I am facing a strange issue with the below code,

 uint32 number = 1000000000;
 number = number * pow(10, -9);
 printf("number is %d\n", number);

I see the number getting printed as "0", while I expect the number to be "1". Can anyone point what is possibly causing this? This is on MPC8248 platform.

Thanks in advance.


  • Did you #include <math.h>? I got the correct answer. – unxnut Jan 11 '14 at 2:15
  • 1) There is no problem compiling or linking. @MitchWheat can you pls elaborate on what could be wrong with the precision? – iammk Jan 11 '14 at 2:16
  • 2
    There is no such floating point number as 10^-9, so the result of pow will necessarily be an approximation. It's unlikely that multiplying this approximation by 1000000000 will yield exactly 1. – R.. Jan 11 '14 at 2:25
  • 1
    Try number = round(number * pow(10, -9)); to avoid fraction truncation and get round to nearest. – chux - Reinstate Monica Jan 11 '14 at 3:30
  • 1

pow returns a double, and with doubles you must always worry about precision. The product number * pow(...) may not return exactly 1. It could be 0.99 or something else that's almost 1 but not quite. When this value gets assigned back to the unsigned integer number, it would get demoted to become an int, and rounded down to 0.

To get around this, you can always implement your own pow function with integers. I'd recommend implementing with longs, though, because your integers can overflow fast (e.g. base = 50, exponent = 6 easily exceeds 32-bits typically allotted to ints).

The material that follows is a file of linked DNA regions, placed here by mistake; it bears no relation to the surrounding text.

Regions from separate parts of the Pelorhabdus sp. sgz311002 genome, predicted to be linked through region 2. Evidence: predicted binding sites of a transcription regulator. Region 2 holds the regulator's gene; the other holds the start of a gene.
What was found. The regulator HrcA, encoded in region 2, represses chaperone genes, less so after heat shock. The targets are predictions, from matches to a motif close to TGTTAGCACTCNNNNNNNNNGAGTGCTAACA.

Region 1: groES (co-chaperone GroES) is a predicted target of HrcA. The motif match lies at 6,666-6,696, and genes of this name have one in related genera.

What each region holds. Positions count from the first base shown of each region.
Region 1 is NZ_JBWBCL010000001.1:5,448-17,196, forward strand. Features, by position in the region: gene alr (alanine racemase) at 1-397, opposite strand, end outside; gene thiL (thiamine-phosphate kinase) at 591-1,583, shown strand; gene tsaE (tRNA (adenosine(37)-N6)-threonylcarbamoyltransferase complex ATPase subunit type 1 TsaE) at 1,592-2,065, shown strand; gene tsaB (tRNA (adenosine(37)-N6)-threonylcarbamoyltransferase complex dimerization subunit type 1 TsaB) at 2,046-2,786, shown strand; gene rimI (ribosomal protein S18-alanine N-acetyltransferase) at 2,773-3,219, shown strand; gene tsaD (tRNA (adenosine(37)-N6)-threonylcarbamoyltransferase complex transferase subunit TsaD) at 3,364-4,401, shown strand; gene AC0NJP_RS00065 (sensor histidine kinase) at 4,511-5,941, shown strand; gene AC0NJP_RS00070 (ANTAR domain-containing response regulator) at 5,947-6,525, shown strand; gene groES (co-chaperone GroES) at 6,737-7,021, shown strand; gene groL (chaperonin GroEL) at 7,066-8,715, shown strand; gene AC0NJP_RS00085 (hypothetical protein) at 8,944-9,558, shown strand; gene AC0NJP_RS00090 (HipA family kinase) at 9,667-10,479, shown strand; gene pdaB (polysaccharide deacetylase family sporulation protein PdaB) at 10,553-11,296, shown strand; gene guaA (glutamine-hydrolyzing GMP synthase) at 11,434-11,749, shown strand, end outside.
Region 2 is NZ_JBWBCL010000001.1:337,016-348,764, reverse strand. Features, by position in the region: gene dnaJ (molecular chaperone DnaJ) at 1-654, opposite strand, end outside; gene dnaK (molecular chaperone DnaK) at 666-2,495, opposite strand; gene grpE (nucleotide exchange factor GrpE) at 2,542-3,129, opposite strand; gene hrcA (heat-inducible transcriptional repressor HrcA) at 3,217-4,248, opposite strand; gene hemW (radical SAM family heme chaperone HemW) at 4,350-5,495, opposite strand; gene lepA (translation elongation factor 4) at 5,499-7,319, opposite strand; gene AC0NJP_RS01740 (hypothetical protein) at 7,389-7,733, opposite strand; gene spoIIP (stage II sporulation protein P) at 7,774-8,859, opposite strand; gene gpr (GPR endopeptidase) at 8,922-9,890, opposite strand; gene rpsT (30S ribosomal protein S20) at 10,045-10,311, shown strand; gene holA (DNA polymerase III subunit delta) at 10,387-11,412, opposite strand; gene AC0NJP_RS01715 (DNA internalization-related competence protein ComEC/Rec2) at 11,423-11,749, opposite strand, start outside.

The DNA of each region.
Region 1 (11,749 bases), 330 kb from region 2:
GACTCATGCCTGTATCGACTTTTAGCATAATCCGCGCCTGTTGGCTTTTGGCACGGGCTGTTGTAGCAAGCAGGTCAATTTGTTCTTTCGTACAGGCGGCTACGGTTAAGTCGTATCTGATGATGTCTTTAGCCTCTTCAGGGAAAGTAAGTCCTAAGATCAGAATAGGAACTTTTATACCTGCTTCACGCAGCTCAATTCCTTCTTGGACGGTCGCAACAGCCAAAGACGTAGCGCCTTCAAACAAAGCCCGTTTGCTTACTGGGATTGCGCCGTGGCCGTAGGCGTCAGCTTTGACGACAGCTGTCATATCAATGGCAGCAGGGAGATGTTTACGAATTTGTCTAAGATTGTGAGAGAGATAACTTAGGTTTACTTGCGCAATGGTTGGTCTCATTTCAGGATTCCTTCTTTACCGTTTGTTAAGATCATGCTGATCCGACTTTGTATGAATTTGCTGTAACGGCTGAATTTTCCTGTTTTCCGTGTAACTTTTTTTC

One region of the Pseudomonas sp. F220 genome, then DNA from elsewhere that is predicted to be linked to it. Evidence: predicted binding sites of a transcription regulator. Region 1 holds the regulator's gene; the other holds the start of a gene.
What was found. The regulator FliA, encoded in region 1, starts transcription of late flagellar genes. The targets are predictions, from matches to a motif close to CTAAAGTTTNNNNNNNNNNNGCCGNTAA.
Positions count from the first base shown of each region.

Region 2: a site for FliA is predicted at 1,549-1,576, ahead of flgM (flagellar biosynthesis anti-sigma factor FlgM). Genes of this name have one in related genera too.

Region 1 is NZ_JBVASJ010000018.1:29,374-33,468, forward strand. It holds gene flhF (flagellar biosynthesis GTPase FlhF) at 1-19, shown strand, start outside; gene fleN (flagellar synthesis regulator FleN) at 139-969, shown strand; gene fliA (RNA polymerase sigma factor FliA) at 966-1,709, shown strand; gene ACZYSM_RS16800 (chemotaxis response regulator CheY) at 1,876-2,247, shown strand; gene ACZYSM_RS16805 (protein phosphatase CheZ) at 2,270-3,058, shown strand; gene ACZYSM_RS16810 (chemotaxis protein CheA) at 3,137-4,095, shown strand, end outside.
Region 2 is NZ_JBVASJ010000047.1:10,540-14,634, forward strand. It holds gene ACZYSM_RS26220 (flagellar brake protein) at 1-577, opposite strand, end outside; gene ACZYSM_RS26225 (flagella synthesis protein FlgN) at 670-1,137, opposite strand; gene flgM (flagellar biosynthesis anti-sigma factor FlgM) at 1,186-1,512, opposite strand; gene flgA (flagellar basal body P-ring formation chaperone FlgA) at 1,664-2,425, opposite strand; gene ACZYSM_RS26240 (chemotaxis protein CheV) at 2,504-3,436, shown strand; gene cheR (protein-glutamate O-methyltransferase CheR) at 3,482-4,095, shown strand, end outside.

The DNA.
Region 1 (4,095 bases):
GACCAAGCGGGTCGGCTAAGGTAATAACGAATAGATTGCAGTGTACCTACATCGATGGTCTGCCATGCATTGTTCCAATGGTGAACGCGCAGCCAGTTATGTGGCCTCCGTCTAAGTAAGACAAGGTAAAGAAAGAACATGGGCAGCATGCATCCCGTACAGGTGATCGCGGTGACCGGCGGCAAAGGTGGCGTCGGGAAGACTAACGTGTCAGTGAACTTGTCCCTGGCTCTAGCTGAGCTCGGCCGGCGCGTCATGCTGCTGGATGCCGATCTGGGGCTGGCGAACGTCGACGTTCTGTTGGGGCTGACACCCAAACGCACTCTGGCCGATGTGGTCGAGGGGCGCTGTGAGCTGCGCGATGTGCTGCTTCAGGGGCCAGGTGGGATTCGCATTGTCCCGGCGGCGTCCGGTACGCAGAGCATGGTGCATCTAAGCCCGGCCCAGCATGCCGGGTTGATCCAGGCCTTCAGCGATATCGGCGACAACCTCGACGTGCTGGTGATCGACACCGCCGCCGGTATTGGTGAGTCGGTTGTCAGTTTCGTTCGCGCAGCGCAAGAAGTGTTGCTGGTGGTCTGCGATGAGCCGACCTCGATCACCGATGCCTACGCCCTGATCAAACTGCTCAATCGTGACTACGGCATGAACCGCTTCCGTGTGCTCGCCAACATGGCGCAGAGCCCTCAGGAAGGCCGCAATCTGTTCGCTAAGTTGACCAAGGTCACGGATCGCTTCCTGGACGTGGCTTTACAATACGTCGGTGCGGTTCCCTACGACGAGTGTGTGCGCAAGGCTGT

See answers to this SO question for more details on the pow issue.

Wait, what's precision?

Many numbers cannot be expressed with a finite binary representation. The float type is one such finite binary representation. A float can only store a certain number of bits of information (which you can think of as precision), so any bits that don't fit are discarded. This loss of information is why floating point numbers can have errors like these. You can read more about this here.


number = number * SomeFloat

integer multiplied by floating numbers ? Should give a floating point number. Result assigned in a integer variable ? Float gets implicitely converted to an integer ??? Danger !

Use the round function, at least, as suggested by comments.

Don't expect number artihmetics in your computer being the same that numbers in math as you were taught in school (at least, not exactly)

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